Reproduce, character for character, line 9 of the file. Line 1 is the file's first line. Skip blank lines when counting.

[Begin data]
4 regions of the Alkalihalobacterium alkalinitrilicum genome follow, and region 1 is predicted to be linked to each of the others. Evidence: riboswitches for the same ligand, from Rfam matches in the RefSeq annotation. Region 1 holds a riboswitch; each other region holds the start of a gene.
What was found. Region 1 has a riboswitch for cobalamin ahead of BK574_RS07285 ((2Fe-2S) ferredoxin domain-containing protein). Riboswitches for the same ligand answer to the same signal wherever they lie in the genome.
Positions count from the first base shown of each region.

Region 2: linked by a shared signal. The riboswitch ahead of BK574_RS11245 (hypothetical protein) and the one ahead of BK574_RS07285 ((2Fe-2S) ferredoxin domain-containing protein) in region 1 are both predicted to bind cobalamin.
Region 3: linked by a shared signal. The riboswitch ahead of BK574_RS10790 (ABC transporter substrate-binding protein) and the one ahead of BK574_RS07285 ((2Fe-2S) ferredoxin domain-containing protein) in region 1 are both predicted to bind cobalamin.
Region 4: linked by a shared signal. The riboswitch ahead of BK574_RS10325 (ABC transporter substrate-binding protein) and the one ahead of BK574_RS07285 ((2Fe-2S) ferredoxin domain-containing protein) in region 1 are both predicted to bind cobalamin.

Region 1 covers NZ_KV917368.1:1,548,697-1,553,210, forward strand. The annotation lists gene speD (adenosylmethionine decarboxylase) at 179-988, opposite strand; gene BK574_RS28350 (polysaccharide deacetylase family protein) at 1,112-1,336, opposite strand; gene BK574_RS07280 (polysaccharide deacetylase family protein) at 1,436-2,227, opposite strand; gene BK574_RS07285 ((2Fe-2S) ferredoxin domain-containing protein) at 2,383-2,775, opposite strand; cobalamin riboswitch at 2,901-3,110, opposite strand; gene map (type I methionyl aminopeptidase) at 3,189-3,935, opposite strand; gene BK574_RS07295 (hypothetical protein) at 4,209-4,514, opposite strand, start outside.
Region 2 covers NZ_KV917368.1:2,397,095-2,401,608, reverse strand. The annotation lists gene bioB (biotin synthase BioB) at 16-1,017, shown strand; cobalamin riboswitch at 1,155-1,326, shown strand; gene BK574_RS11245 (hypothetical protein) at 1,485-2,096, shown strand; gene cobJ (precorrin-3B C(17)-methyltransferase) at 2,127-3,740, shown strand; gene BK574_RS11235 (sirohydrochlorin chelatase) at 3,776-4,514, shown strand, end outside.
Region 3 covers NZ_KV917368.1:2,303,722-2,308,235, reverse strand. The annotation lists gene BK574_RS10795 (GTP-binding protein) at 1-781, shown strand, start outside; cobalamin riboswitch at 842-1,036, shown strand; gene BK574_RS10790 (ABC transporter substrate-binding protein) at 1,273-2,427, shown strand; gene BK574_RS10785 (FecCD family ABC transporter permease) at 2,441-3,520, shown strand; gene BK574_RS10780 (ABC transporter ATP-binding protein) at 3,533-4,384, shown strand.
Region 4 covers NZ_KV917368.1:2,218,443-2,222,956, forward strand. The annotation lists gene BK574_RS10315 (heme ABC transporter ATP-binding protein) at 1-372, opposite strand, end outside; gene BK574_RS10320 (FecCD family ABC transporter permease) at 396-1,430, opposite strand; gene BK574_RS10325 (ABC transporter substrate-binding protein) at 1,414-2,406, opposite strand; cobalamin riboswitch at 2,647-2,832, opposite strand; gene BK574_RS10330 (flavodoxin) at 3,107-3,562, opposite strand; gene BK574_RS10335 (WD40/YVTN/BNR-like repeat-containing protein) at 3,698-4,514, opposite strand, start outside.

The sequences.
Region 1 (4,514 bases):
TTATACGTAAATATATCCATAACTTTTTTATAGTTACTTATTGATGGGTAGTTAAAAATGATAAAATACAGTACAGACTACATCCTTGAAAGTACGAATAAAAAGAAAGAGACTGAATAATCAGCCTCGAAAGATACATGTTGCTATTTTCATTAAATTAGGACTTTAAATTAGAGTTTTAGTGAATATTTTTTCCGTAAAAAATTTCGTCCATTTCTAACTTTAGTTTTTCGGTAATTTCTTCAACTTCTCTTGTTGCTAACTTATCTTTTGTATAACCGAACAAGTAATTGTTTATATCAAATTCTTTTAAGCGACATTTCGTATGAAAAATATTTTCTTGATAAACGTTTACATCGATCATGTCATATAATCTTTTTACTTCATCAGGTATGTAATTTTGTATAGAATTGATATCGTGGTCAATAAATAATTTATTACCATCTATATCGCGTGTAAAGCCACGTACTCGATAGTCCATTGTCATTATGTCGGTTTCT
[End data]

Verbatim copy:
Region 3 covers NZ_KV917368.1:2,303,722-2,308,235, reverse strand. The annotation lists gene BK574_RS10795 (GTP-binding protein) at 1-781, shown strand, start outside; cobalamin riboswitch at 842-1,036, shown strand; gene BK574_RS10790 (ABC transporter substrate-binding protein) at 1,273-2,427, shown strand; gene BK574_RS10785 (FecCD family ABC transporter permease) at 2,441-3,520, shown strand; gene BK574_RS10780 (ABC transporter ATP-binding protein) at 3,533-4,384, shown strand.